Written by: Rachael Keefe

Palm Sunday: Time to Choose (Again)

What did Jesus see when he went into the Temple on that day he returned to Jerusalem? He’d just been welcomed into the city with shouts of “Hosanna!” and waving …

Palm Sunday: Time to Choose (Again)


What did Jesus see when he went into the Temple on that day he returned to Jerusalem? He’d just been welcomed into the city with shouts of “Hosanna!” and waving of branches. It wasn’t a spectacular parade as parades go, but it was an enthusiastic welcome to be sure. From the excitement of the small crowd he goes to the Temple. Mark tells us he goes in and looks at everything. Then he goes to Bethany to spend the night, presumably with Mary, Martha, and Lazarus.

Maybe I’m still caught up in last week’s image from John’s Gospel of Jesus and his troubled soul. I imagine Jesus looking into the future and seeing the bleak reality of what he faced. He knew that Roman officials and Temple authorities alike wanted him dead. He probably hoped that God would provide another way for him, for the people of God. After that slow donkey ride with people shouting, “Help me!” or “Save me!” They believe him to be sent by God to claim the throne of David. Jesus rode a donkey, not a big white horse, and the people still thought this humble man would free them from Roman oppression.

Did Jesus go into the Temple to look for God’s presence? Did he go looking for an affirmation that there was something worth saving? Did he hope to find sanctuary in that sacred space? Who knows? He walked in, looked around, and left. Was his heart heavier or lighter when he went back to his donkey? If he was looking for sanctuary, he didn’t find it. Did he what he saw confirm that he was doing the right thing by risking his life?

So many unanswerable questions! I wonder if it would be any different today. Would Jesus find what he was looking for in any of our churches? Would he find friends embracing him with Love? Would he find hallowed ground, protected at all costs from humble people like him? Would he see the fullness of life or empty, outdated spaces holding echoes of the glory days of the past? Would he find holy space for a quiet prayer and silent affirmation of his call? Would he see evidence of a faithful people, a people worth risking his life for?

While Jesus is looking around inside the Temple for whatever his troubled soul needs, the crowds outside disperse. The ragtag group that followed Jesus wandered off toward their own homes, celebratory branches dragging on the ground. Meanwhile, on the other side of town, the remnants of the Roman parade linger. Speeches about safety and the power that Rome has to rule with authority and quell any revolution people might be whispering about, reach desperate ears. It isn’t likely that people shouted, “Hosanna!” as the Roman contingent entered Jerusalem in numbers. However, they likely hoped that mighty Rome would save them from despair, poverty, and violence. I suspect too many people were there that day, witnessing the wrong parade with misguided longings.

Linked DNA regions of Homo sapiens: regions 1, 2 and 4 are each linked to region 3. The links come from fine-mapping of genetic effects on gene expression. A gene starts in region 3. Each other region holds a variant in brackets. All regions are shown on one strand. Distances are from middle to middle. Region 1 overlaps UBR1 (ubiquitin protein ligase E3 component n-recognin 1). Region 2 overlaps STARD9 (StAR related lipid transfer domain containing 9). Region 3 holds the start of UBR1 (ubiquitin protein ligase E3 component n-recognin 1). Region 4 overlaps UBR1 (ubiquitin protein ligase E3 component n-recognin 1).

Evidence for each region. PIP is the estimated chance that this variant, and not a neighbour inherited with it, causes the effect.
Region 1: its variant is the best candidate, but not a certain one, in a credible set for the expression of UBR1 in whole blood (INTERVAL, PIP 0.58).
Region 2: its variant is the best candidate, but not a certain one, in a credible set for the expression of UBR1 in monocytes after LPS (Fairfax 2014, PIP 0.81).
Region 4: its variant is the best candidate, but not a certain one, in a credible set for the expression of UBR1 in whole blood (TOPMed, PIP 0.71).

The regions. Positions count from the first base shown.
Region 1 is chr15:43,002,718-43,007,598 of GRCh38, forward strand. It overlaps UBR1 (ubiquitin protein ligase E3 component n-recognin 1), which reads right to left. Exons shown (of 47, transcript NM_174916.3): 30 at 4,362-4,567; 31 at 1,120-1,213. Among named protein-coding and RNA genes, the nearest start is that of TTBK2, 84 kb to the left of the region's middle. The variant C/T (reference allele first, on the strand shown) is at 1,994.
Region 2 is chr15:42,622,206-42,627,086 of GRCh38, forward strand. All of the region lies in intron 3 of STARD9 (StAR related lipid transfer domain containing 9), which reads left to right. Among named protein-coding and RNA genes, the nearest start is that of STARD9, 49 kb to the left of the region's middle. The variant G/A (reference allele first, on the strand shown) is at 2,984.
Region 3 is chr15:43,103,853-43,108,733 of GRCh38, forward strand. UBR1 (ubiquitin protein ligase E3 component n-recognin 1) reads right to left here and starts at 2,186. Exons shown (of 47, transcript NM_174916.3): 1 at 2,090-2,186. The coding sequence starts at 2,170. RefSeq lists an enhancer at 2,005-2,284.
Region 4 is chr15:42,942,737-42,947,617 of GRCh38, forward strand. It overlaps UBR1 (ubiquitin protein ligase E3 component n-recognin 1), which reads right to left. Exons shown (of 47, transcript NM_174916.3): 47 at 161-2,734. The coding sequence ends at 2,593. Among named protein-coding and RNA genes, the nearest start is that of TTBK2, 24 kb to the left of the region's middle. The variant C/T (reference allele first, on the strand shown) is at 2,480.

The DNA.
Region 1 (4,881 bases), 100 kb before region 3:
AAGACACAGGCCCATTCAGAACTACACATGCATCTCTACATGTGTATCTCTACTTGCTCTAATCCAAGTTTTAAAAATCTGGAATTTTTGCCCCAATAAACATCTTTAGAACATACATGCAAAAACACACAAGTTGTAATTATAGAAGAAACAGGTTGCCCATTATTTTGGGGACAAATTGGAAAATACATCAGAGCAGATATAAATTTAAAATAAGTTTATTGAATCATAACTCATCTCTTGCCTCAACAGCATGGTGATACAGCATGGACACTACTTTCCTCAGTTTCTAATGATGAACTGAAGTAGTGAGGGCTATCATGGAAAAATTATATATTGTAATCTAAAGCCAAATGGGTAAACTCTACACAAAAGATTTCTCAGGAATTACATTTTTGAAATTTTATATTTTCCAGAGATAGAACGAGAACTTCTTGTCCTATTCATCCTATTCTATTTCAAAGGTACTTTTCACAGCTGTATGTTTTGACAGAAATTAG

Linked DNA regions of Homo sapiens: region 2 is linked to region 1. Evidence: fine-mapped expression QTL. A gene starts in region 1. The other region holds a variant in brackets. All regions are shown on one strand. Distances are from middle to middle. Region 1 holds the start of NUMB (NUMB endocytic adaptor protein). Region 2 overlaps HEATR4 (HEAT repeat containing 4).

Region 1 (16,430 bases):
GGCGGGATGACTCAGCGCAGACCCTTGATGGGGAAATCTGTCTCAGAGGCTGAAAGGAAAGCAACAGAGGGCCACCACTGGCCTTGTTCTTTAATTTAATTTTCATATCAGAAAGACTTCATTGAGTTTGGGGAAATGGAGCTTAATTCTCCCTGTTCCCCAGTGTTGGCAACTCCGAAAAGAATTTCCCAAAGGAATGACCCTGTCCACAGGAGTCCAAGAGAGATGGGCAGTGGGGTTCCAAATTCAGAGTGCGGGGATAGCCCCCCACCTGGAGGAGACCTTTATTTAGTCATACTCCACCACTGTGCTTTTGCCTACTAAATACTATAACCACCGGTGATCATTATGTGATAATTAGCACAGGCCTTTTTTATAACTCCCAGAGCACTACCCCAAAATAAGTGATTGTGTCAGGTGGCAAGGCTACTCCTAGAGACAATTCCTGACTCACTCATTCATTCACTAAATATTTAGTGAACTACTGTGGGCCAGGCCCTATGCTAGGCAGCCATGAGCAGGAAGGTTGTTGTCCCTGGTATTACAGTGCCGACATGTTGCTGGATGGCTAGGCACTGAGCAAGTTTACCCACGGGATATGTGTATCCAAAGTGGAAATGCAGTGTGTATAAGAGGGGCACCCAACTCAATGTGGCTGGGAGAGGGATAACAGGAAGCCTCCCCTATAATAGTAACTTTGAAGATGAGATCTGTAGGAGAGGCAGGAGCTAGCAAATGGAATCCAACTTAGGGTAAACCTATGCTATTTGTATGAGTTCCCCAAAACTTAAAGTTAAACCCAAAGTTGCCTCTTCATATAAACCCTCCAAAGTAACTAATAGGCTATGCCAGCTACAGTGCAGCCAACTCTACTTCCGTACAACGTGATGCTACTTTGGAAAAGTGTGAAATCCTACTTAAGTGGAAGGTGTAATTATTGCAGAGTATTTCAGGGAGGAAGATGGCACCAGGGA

Perhaps today as well. With all the people enamored with the glamorous promises of “Rome” do enough of us shout “Hosanna!” for us to be heard? Is it possible that over the years our churches might be too much like that Temple was on that first Palm Sunday. What do we need to do, or be, or change, so that Jesus might be less troubled? Are we, as church, the embodiment of Christ? Would Jesus see in us an affirmation of all that he taught, lived for, and died for?

Maybe our hosannas will ring truer this year. Maybe this year Jesus will hear us genuinely asking for help, asking to be saved from our own human frailty. Maybe this is the year that we will finally see that Jesus is the One who comes in the name of God to free us all from oppression, not with a sword like that first crowd thought, but with Love…

RCL – Year B – Palm Sunday – March 25, 2018
Mark 11:1-11 or John 12:12-16
Psalm 118:1-2, 19-29

Photo: CC0 image by Stefan Schweihofer

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About Rachael Keefe

Rachael is an author, a pastor, a teacher, and a poet. Her latest book (The Lifesaving Church - Chalice Press) is on faith and suicide prevention. She is currently the pastor of Living Table UCC in Minneapolis, and has launched a spiritual direction practice.

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